Protein Isolation, Western Blot Analysis and Protein Quantification
Twenty-four hours after 30 mg/kg KA (or saline) injection membrane proteins were isolated from control mouse (n = 10) hippocampi using a high-salt high-pH extraction method (for further information see ). 50 μg of membrane protein per sample were separated by electrophoresis on an SDS gel and then blotted onto a PVDF membrane. The Cav2.3 calcium channel was detected using a self-generated antibody (rabbit) directed against AA 256-272 in the loop IS5 to pore region of the human alpha1E subunit (for further information see ), ECLTM-Anti-Rabbit IgG and ECLTM detection system (GE Healthcare, Buckinghamshire, UK). As the expression of the reference protein synaptophysin (SYN) has been shown to be unaffected by hyperexcitation [17, 18], Cav2.3 bands were quantified by normalizing them to SYN, which was detected using anti-SYN antibody from mouse (Antibodies-online, Atlanta GA, USA) and ECLTM-Anti-Mouse IgG and (GE Healthcare, Buckinghamshire, UK). Cav2.3 protein was quantified manually using ImageJ 1.46 (NIH) and automatically using Gelscan 6.0 (BioSciTec, Frankfurt, Germany).
Normal distribution of seizure scores and relative spectral power was assessed using the Shapiro-Wilk test of normality, and were found to be mostly non-normally distributed. Therefore, the nonparametrical Mann-Whitney test was used to determine significance of seizure scores. Relative power values were log transformed (log(x/(1-x))) to obtain a more Gaussian distribution and were then subjected to ANOVA . Statistical significance of frequencies of the seizure stages was determined using Fisher’s exact probability test. P-values of 0.05 and below were considered significant.
Behavioral Seizure Analysis
After injection of 20 mg/kg KA in all groups normal explorative behavior ceased within ten minutes and mice “froze” exhibiting a rigid posture and staring into space (immobility stage i.e. stage 1). In this stage mice only reacted scarcely to their environment (i.e. when nudged) if at all. Six out of eight control mice experienced tonic clonic seizures (Fig. 1A), whereas Cav2.3-KO mice did not develop tonic-clonic seizures or enter seizure stages higher than stage 3 (Fig. 1E), displaying a reduction of total seizure scores of 28.6% compared to control mice (from 57.8 ± 2.6 to 41.4 ± 3.7, p= 0.0012; U=2.5) (Fig. 2A). In control animals LTG prevented tonic-clonic seizures (Fig. 1B) and reduced total seizure scores by 23.2%, from 57.8 ± 2.6 to 44.3 ± 3.6 (p=0.02; U=6.5). TPM did not prevent tonic-clonic seizures in all control mice (Fig. 1C) but reduced total seizure scores by 21%, from 57.8 ± 2.6 to 45.6 ± 3.8 (p=0.029; U=5). LSM was most effective in reducing seizure scores in control mice, eliciting a reduction of the total seizure score of 42.2%, from 57.8 ± 2.6 to 33.4 ± 2.5 (p=0.0016; U=0) (Fig. 1D). TPM had no significant effect on total seizure scores in Cav2.3-KO mice, whereas LTG significantly increased total seizure scores by 15.8%, from 41.4 ± 3.7 to 50.6 ± 1.5 (p=0.018; U=6.5) and the frequency of the convulsive stage 3 in Cav2.3-KO mice. Both LTG and TPM were effective in reducing total seizure scores of control mice but were ineffective in doing the same in Cav2.3-KO mice. LSM was the only AED of the three that reduced seizure scores in Cav2.3-KO mice, doing so by 19.4%, from 41.4 ± 3.7 to 33.4 ± 0.6 (p=0.048; U=5) (Fig. 2A). No animals died as a result of 20 mg/kg kainic acid injection. In control mice, all three AEDs significantly increased the frequency of stage 1, the lowest pathologic seizure stage, whereas LTG had the opposite effect in Cav2.3-KO mice. TPM did not alter the frequencies of occurrence of the seizure stages in Cav2.3-KO mice.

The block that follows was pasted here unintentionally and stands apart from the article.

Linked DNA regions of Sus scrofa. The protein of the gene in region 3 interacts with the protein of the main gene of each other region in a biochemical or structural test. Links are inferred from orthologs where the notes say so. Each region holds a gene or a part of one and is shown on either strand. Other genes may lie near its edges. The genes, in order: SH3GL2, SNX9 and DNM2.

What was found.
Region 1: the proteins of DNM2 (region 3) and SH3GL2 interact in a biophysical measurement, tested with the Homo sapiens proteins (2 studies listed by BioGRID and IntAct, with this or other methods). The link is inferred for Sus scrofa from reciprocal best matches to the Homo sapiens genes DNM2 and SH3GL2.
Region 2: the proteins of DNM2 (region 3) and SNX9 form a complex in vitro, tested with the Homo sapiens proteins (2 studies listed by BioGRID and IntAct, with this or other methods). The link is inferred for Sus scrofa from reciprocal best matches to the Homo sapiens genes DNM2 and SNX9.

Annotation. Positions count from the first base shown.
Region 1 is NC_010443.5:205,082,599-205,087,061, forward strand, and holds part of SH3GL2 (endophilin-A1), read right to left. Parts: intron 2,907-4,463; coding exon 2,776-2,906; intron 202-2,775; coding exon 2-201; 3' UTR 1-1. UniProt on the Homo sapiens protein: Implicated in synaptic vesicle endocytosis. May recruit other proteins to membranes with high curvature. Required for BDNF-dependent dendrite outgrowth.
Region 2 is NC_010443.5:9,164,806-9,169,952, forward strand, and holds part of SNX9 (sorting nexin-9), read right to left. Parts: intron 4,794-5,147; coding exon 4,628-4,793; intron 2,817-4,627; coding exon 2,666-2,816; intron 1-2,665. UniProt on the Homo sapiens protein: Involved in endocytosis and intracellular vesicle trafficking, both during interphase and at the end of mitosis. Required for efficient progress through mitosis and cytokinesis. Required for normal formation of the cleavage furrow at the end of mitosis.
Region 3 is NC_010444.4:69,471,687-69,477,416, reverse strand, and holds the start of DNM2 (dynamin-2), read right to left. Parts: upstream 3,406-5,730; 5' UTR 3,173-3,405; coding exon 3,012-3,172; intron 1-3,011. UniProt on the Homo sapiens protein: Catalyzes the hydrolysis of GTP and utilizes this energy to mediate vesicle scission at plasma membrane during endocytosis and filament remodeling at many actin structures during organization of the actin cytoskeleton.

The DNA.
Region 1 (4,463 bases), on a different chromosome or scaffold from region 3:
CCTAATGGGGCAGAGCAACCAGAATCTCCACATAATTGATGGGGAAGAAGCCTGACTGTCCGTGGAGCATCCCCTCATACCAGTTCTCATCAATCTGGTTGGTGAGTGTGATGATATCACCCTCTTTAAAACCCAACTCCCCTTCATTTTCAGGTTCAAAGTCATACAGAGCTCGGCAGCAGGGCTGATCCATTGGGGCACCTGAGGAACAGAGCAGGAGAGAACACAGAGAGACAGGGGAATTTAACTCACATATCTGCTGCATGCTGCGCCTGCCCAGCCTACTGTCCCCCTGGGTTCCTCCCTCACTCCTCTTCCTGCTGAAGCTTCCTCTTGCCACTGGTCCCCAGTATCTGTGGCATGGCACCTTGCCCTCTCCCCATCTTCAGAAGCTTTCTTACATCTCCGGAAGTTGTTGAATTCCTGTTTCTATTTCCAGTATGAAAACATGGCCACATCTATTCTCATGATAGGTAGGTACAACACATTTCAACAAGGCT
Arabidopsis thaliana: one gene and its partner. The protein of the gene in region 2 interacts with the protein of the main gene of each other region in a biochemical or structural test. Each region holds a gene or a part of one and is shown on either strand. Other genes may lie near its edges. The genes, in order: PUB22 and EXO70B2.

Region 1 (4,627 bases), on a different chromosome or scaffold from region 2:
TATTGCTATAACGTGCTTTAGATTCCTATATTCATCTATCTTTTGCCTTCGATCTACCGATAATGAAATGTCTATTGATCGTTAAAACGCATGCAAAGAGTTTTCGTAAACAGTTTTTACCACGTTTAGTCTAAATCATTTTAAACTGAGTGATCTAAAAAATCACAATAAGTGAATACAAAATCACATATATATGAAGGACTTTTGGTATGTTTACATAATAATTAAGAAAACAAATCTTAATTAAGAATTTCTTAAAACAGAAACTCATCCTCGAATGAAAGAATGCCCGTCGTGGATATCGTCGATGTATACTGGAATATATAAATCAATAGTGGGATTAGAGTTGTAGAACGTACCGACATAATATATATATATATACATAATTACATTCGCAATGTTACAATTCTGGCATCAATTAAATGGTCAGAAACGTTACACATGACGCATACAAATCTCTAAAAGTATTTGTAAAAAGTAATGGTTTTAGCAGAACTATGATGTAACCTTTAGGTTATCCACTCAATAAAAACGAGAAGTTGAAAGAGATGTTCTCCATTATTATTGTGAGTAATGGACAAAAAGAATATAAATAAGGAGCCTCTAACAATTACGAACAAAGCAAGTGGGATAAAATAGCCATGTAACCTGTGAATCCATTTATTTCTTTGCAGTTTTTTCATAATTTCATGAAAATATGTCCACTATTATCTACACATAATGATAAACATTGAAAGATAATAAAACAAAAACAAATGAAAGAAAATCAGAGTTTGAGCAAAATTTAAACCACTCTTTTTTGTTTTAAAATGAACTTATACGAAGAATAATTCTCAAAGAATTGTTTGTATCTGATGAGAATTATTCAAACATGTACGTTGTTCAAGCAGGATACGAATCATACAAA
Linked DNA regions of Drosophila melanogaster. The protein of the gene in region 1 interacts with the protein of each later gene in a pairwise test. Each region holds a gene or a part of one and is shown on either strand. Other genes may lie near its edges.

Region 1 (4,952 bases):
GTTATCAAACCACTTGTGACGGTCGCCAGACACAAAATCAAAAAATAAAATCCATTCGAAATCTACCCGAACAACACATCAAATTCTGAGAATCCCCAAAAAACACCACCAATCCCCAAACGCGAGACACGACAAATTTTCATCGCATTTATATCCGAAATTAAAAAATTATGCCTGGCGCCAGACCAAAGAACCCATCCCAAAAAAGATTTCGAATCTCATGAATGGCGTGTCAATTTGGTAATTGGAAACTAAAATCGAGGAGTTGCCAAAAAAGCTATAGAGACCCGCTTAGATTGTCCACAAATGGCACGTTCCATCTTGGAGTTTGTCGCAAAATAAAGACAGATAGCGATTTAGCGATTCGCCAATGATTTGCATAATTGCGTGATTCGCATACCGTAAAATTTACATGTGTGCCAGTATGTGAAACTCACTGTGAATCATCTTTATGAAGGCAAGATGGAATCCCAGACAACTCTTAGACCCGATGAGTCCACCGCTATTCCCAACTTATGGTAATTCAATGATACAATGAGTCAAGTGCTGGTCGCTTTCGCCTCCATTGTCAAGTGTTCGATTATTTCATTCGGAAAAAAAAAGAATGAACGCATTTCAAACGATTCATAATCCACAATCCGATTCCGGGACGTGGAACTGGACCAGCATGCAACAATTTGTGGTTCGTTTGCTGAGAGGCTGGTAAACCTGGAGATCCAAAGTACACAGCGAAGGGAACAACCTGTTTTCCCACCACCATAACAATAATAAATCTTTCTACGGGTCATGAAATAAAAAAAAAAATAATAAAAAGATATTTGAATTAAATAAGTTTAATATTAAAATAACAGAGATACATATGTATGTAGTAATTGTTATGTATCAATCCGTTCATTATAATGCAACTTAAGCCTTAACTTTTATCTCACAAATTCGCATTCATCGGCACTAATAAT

We retested the effect of LTG in seven Cav2.3-KO and eight control mice at 30 mg/kg KA (Fig. 2B), a dosage at which Cav2.3-KO mice develop tonic clonic seizures and exhibit similar seizure activity as control animals at 20 mg/kg KA, to determine whether LTG can prevent tonic clonic seizures in Cav2.3-KO mice and to further investigate the convulsive effect of LTG in Cav2.3-KO mice observed at 20mg/kg. At 30 mg/kg KA, LTG pretreatment reduced total seizure scores of control mice by 30% (p=0.0079; U=0) and total seizure scores of LTG-treated Cav2.3-KO mice were 33% (p=0.015; U=1.5) higher than those of LTG-treated control mice (69 ± 6.4 compared to 51.6 ± 1). An increase (not significant) of total seizure scores of 15.8% (69 ± 6.4 compared to 59.6 ±4.1) was observed in LTG-treated Cav2.3-KO mice compared to Cav2.3-KO mice without pretreatment, which is in line with the significant increase of total seizure scores caused by LTG in Cav2.3-KO mice observed at 20 mg/kg KA. At both kainic acid concentrations LTG increased the frequency of stage 3 in Cav2.3KO mice, (but not in controls), which contributes to the increased total seizure scores of LTG-treated Cav2.3-KO mice compared to untreated Cav2.3-KO mice.